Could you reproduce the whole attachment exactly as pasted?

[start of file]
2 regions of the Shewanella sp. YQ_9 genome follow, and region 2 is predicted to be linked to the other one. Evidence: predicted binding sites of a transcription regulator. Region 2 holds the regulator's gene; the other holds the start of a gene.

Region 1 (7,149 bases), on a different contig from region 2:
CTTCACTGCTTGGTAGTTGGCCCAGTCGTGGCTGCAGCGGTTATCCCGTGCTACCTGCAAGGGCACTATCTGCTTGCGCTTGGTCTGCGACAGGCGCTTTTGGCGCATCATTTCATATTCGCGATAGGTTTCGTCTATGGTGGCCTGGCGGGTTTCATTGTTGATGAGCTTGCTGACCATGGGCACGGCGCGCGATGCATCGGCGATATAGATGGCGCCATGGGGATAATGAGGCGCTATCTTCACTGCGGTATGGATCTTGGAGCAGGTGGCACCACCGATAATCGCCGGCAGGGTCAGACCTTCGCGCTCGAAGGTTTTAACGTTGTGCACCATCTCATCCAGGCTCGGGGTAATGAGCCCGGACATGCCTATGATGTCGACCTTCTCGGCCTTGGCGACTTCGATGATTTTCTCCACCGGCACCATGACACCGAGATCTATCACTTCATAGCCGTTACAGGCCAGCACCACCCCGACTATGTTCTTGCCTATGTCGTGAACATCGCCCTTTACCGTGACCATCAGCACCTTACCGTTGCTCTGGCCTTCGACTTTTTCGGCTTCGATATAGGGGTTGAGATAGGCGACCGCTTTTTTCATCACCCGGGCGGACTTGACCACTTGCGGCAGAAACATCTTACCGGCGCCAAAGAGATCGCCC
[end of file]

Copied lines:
2 regions of the Shewanella sp. YQ_9 genome follow, and region 2 is predicted to be linked to the other one. Evidence: predicted binding sites of a transcription regulator. Region 2 holds the regulator's gene; the other holds the start of a gene.

Region 1 (7,149 bases), on a different contig from region 2:
CTTCACTGCTTGGTAGTTGGCCCAGTCGTGGCTGCAGCGGTTATCCCGTGCTACCTGCAAGGGCACTATCTGCTTGCGCTTGGTCTGCGACAGGCGCTTTTGGCGCATCATTTCATATTCGCGATAGGTTTCGTCTATGGTGGCCTGGCGGGTTTCATTGTTGATGAGCTTGCTGACCATGGGCACGGCGCGCGATGCATCGGCGATATAGATGGCGCCATGGGGATAATGAGGCGCTATCTTCACTGCGGTATGGATCTTGGAGCAGGTGGCACCACCGATAATCGCCGGCAGGGTCAGACCTTCGCGCTCGAAGGTTTTAACGTTGTGCACCATCTCATCCAGGCTCGGGGTAATGAGCCCGGACATGCCTATGATGTCGACCTTCTCGGCCTTGGCGACTTCGATGATTTTCTCCACCGGCACCATGACACCGAGATCTATCACTTCATAGCCGTTACAGGCCAGCACCACCCCGACTATGTTCTTGCCTATGTCGTGAACATCGCCCTTTACCGTGACCATCAGCACCTTACCGTTGCTCTGGCCTTCGACTTTTTCGGCTTCGATATAGGGGTTGAGATAGGCGACCGCTTTTTTCATCACCCGGGCGGACTTGACCACTTGCGGCAGAAACATCTTACCGGCGCCAAAGAGATCGCCC